Linda Maye Adams

Desert Storm Reunion – Day 5 – Honduras


One of the things I noticed is that the ship ALWAYS arrived on time at each of the ports. I woke up on Thursday, looked out my window and could see the port.

By the way, if you’re wondering how I could keep track of each day while I was on the ship, it wasn’t hard. Every day the crew replaced a plate in the elevator with new one with the day. For Honduras, we were cautioned to make sure we were following ship time because Honduras was an hour behind.

Floor plate with the word Thursday

These were changed daily in the elevators.

Today, I had a trip out to Gumbalimba Park. Rick, one of the veterans, kept asking me if the Belize Zoo from the day before had the “bridge”—it was actually this park in Honduras.

The tour started at 11:00, so I checked out the stores on the dock.

Stores on the dock.

The stores on the port. I was actually trying to catch shots of people going down a zipline to that green shore in the background.

 

I bought some chocolate and also a painting. The artist was selling the paintings at a stand, and most of the works were typical tourist stuff: Beaches, turtles, dolphins. I was looking through stacks of paintings for the right one, though I couldn’t have explained what I was looking for. I found one, which was of a Honduras woman carrying a basket on her head. Close … maybe.

There was a man helping the artist, and he said, “A hard working woman.” He helped me with the stacks, and it was kind of weird because he wasn’t trying to get me to buy any of them. I pulled out another one, also a Honduras woman, similar to the first but different backdrop. Not quite right.

Then I hit the one, and that was it. I had my painting, and I was done.

It was curious because this couple came by at the same time, bought a painting and left. But after I paid for mine, the artist wanted a picture of me with him.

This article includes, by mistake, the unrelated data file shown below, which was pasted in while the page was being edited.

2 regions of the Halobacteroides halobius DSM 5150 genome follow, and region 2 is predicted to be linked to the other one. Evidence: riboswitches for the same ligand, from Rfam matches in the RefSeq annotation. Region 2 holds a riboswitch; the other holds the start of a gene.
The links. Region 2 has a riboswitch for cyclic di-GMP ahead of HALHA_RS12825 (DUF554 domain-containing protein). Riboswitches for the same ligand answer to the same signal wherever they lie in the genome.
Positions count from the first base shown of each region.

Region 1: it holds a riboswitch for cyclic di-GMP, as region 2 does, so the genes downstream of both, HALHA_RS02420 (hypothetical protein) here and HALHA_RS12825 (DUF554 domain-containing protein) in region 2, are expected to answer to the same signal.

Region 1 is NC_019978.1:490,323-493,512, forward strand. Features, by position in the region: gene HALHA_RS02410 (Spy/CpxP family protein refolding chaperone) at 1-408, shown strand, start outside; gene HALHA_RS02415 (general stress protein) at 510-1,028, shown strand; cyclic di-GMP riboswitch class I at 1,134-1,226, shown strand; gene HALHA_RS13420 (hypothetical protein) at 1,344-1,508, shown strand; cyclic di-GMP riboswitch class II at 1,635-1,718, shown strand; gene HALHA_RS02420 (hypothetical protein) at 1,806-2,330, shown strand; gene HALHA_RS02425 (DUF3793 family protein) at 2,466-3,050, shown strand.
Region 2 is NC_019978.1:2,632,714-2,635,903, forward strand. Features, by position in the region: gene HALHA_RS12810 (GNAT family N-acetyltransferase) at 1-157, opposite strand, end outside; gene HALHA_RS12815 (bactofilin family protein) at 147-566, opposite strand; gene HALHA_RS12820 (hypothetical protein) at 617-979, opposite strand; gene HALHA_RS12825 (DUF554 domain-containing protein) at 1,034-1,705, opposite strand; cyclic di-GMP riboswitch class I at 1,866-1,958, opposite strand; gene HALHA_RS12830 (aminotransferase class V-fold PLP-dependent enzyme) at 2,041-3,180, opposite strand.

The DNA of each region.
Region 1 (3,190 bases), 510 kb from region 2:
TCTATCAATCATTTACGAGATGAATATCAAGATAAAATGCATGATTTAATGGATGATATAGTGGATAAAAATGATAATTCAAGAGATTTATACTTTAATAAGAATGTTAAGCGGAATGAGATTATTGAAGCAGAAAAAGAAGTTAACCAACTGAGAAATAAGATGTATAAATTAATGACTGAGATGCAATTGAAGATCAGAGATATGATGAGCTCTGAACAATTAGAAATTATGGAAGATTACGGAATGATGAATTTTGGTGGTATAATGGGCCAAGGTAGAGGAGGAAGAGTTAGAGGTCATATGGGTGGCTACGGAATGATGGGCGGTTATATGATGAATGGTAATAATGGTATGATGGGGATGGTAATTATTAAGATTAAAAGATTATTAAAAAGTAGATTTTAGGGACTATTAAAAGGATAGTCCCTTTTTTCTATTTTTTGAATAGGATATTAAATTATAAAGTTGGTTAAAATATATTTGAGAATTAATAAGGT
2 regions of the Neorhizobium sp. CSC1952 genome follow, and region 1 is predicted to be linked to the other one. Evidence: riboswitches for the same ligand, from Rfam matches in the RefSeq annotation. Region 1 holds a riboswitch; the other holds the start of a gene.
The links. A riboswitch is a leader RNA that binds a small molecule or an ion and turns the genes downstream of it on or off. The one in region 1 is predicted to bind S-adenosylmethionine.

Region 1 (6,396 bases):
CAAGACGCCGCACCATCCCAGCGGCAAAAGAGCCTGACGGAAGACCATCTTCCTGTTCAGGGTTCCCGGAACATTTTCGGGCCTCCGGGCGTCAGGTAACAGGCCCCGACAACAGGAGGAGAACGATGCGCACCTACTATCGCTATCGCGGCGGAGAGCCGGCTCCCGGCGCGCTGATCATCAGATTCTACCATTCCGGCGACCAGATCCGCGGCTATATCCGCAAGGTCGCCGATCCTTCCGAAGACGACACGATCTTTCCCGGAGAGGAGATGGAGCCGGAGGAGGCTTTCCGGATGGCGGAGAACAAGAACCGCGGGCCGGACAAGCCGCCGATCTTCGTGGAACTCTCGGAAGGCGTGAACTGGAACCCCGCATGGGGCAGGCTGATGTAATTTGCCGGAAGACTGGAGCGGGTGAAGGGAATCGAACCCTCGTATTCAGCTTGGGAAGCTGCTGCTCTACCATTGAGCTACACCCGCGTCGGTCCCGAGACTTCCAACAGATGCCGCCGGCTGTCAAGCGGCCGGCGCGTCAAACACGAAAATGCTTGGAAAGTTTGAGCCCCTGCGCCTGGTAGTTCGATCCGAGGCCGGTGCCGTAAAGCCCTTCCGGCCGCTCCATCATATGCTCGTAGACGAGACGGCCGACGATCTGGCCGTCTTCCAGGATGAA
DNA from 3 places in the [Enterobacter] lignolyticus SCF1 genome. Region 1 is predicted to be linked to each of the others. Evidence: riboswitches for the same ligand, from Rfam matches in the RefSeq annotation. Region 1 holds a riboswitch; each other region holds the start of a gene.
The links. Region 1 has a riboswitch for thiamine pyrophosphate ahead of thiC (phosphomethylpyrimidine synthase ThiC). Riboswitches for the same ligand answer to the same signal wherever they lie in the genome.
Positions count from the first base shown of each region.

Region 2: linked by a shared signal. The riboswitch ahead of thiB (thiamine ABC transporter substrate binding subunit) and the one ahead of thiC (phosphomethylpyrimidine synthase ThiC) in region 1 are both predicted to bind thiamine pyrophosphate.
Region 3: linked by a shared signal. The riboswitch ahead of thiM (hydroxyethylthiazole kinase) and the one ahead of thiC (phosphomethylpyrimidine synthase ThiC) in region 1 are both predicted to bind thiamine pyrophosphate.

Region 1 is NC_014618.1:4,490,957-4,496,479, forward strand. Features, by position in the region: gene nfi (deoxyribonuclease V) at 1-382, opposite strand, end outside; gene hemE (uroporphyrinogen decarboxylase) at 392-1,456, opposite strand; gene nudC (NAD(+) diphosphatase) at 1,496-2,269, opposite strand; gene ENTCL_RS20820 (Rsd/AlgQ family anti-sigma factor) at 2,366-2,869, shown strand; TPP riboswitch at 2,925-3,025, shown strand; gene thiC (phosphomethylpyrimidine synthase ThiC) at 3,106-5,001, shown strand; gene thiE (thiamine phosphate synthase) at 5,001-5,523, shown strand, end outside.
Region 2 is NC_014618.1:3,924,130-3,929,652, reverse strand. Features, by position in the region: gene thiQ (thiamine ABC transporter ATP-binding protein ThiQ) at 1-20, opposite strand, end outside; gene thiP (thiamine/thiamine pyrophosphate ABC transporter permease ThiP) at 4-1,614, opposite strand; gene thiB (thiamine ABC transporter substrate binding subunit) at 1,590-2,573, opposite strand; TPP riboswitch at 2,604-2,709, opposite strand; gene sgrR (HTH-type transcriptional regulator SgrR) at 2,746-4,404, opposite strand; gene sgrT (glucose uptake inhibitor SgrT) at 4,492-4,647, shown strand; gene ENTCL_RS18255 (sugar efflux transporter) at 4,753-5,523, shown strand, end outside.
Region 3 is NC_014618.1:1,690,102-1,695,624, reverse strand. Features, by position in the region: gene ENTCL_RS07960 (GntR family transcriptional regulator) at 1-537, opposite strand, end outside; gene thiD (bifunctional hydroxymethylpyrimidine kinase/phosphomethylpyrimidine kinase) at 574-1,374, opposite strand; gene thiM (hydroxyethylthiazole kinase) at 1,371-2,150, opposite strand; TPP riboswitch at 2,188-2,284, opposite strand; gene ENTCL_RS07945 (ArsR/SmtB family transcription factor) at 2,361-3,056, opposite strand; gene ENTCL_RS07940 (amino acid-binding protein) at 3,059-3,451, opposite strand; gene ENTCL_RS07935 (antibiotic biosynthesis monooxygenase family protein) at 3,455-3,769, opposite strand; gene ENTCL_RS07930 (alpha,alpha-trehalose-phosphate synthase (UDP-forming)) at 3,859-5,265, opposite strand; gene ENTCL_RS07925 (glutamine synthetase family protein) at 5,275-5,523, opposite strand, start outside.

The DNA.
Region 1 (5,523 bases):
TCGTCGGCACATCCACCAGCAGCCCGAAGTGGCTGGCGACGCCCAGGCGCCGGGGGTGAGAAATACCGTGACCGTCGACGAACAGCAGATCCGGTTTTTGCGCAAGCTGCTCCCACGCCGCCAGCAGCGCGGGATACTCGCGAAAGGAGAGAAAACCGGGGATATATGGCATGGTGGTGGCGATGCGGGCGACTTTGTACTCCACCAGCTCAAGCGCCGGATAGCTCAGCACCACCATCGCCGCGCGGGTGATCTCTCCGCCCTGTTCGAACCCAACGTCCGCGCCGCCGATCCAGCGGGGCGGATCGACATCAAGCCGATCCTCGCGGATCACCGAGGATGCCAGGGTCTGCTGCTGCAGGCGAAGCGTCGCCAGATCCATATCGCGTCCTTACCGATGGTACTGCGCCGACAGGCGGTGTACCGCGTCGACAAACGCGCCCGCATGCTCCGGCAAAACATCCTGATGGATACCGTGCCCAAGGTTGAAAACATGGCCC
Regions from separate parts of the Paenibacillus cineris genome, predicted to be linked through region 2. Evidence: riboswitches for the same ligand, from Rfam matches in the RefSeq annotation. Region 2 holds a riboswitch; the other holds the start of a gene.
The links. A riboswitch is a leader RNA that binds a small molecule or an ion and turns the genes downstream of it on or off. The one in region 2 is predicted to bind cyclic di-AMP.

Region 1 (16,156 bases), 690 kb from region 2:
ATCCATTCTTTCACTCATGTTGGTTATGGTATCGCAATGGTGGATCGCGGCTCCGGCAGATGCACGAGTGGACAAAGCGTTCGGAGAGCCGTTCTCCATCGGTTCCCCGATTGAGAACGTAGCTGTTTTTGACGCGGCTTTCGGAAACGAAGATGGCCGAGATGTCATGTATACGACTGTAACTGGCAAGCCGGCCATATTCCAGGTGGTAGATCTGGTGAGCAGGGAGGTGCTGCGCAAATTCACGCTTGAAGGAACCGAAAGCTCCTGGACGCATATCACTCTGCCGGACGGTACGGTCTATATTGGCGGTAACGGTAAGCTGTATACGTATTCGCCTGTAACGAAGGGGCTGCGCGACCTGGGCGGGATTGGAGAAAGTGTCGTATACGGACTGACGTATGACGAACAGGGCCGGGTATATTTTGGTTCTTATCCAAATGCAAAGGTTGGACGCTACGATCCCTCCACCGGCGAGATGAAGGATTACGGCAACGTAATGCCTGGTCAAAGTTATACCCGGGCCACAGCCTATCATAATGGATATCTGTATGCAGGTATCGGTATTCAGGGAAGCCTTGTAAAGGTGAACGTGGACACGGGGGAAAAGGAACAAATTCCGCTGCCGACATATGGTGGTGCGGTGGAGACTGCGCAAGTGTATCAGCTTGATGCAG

Dropped my painting off in my stateroom, and then it was time for the short excursion. The tour guides piled us on a bunch of buses. I was a solo traveler, and I could see where the guides were suddenly going, “Wait, we have to put this one person somewhere.” So they had me get into the front seat of one of the buses. It turned out to be a terrifying experience. The driver got us to the park in record time, but I kept thinking we were going to hit someone!

The streets in Honduras

This was taken from the front seat of the tour bus.

The roads didn’t have any sidewalks, so people would be riding bikes in the street, or walking, and dogs would come out and watch the world, and everyone was so close to the bus. At once point, where there was a sidewalk, he drove on it. Interesting fact: They don’t have addresses in Honduras like we do. The houses are all painted bright colors to make the identifiable. So your mailing address might be “The blue house behind the rotting tree” in a particular city.

At the park, we gathered in our group. Then we were off to check out the park and get our safety briefing. For the macaws, we were warned not to have any ball caps with buttons. Apparently the liked to eat the buttons. For the monkeys, it was glasses. They really like glasses and will steal them off your face and try to put them on. Of course, the glasses won’t fit, so they’ll get mad and try to break them. If you try to take the glasses away from them, they’ll get aggressive and slap you.

Oh yeah.

First stop was The Bridge:

Rope Bridge

Sorry, but no way!

No, I didn’t cross it. I’m afraid of heights, and I knew I would have had problems with all the swaying. Only two other people opted for the “Chicken Bridge.”

At the other end was the Macaws. They are loud. There were two of them going at each other in case, just screaming.

We all posed with a green one that was a “military bird.” This one man had on a polo shirt with a button on a collar. The trainer set the bird on the opposite shoulder, and suddenly the bird snaked around behind his neck. Its beak went for the button and crunch!   It was gone!

Me with a macaw on my shoulder

No button eating here!

Then it was off to the monkeys. The park had a trainer out there to make sure things stayed under control, because the monkeys actually jumped right on us. I think the monkeys thought of us as things to play with like a tree. One tall, bald guy ended up with the monkeys on him a lot.

The monkey was very light, even lighter than a cat. Long fingers. I couldn’t see him once he jumped on me, but he used his long fingers to comb through my hair. Guess he found that interesting. For good behavior, he got a sunflower see from the trainer. I was picking the shells out of my hair later!

Me with a monkey on my head

The monkey was climbing all over my hair.

Then it was back to the ship.

Cruise ship docked at port

See that first gangplank? The porthole directly above it was my stateroom.  You might need to enlarge the photo to see it.

2 Comments

  1. Was the painting you bought also a Honduras woman with a basket?

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    • Yes. She’s walking on a road, and there are trees all around.

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